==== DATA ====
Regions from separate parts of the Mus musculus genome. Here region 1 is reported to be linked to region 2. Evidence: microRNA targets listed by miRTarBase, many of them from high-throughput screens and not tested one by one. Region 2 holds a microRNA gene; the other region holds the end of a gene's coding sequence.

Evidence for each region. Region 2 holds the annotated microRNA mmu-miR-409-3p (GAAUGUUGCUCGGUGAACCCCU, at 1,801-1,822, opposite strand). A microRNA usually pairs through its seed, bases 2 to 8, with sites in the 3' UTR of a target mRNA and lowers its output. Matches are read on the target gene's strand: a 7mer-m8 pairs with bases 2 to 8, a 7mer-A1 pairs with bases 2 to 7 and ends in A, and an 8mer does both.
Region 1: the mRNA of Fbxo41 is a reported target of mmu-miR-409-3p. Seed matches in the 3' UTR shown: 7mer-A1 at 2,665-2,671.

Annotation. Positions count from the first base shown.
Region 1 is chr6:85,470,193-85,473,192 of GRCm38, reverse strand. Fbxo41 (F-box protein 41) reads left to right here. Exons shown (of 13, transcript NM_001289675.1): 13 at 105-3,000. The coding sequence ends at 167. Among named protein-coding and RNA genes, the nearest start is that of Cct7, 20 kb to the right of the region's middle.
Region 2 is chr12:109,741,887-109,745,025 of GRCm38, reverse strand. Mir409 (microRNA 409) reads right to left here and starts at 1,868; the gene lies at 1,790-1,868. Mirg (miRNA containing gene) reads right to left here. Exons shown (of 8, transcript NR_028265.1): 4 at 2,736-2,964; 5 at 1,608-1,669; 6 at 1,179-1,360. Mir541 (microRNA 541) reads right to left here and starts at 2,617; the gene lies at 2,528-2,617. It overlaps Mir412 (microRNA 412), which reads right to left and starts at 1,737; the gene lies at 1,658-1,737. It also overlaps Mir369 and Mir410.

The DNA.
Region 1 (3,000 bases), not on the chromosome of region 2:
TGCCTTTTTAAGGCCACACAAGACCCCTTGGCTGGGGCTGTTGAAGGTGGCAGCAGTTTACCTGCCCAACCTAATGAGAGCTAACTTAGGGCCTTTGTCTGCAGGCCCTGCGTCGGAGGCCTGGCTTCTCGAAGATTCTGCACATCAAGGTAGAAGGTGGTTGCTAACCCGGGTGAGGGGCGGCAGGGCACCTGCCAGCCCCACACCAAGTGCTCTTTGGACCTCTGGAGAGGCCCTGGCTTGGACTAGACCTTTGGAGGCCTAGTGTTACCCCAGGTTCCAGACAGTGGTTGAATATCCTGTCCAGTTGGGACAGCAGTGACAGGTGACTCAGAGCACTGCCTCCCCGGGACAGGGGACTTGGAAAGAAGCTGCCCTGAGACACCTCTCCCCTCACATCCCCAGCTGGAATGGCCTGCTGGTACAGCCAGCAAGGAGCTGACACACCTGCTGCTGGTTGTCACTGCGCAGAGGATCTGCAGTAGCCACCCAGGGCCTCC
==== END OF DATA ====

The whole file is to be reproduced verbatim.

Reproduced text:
Regions from separate parts of the Mus musculus genome. Here region 1 is reported to be linked to region 2. Evidence: microRNA targets listed by miRTarBase, many of them from high-throughput screens and not tested one by one. Region 2 holds a microRNA gene; the other region holds the end of a gene's coding sequence.

Evidence for each region. Region 2 holds the annotated microRNA mmu-miR-409-3p (GAAUGUUGCUCGGUGAACCCCU, at 1,801-1,822, opposite strand). A microRNA usually pairs through its seed, bases 2 to 8, with sites in the 3' UTR of a target mRNA and lowers its output. Matches are read on the target gene's strand: a 7mer-m8 pairs with bases 2 to 8, a 7mer-A1 pairs with bases 2 to 7 and ends in A, and an 8mer does both.
Region 1: the mRNA of Fbxo41 is a reported target of mmu-miR-409-3p. Seed matches in the 3' UTR shown: 7mer-A1 at 2,665-2,671.

Annotation. Positions count from the first base shown.
Region 1 is chr6:85,470,193-85,473,192 of GRCm38, reverse strand. Fbxo41 (F-box protein 41) reads left to right here. Exons shown (of 13, transcript NM_001289675.1): 13 at 105-3,000. The coding sequence ends at 167. Among named protein-coding and RNA genes, the nearest start is that of Cct7, 20 kb to the right of the region's middle.
Region 2 is chr12:109,741,887-109,745,025 of GRCm38, reverse strand. Mir409 (microRNA 409) reads right to left here and starts at 1,868; the gene lies at 1,790-1,868. Mirg (miRNA containing gene) reads right to left here. Exons shown (of 8, transcript NR_028265.1): 4 at 2,736-2,964; 5 at 1,608-1,669; 6 at 1,179-1,360. Mir541 (microRNA 541) reads right to left here and starts at 2,617; the gene lies at 2,528-2,617. It overlaps Mir412 (microRNA 412), which reads right to left and starts at 1,737; the gene lies at 1,658-1,737. It also overlaps Mir369 and Mir410.

The DNA.
Region 1 (3,000 bases), not on the chromosome of region 2:
TGCCTTTTTAAGGCCACACAAGACCCCTTGGCTGGGGCTGTTGAAGGTGGCAGCAGTTTACCTGCCCAACCTAATGAGAGCTAACTTAGGGCCTTTGTCTGCAGGCCCTGCGTCGGAGGCCTGGCTTCTCGAAGATTCTGCACATCAAGGTAGAAGGTGGTTGCTAACCCGGGTGAGGGGCGGCAGGGCACCTGCCAGCCCCACACCAAGTGCTCTTTGGACCTCTGGAGAGGCCCTGGCTTGGACTAGACCTTTGGAGGCCTAGTGTTACCCCAGGTTCCAGACAGTGGTTGAATATCCTGTCCAGTTGGGACAGCAGTGACAGGTGACTCAGAGCACTGCCTCCCCGGGACAGGGGACTTGGAAAGAAGCTGCCCTGAGACACCTCTCCCCTCACATCCCCAGCTGGAATGGCCTGCTGGTACAGCCAGCAAGGAGCTGACACACCTGCTGCTGGTTGTCACTGCGCAGAGGATCTGCAGTAGCCACCCAGGGCCTCC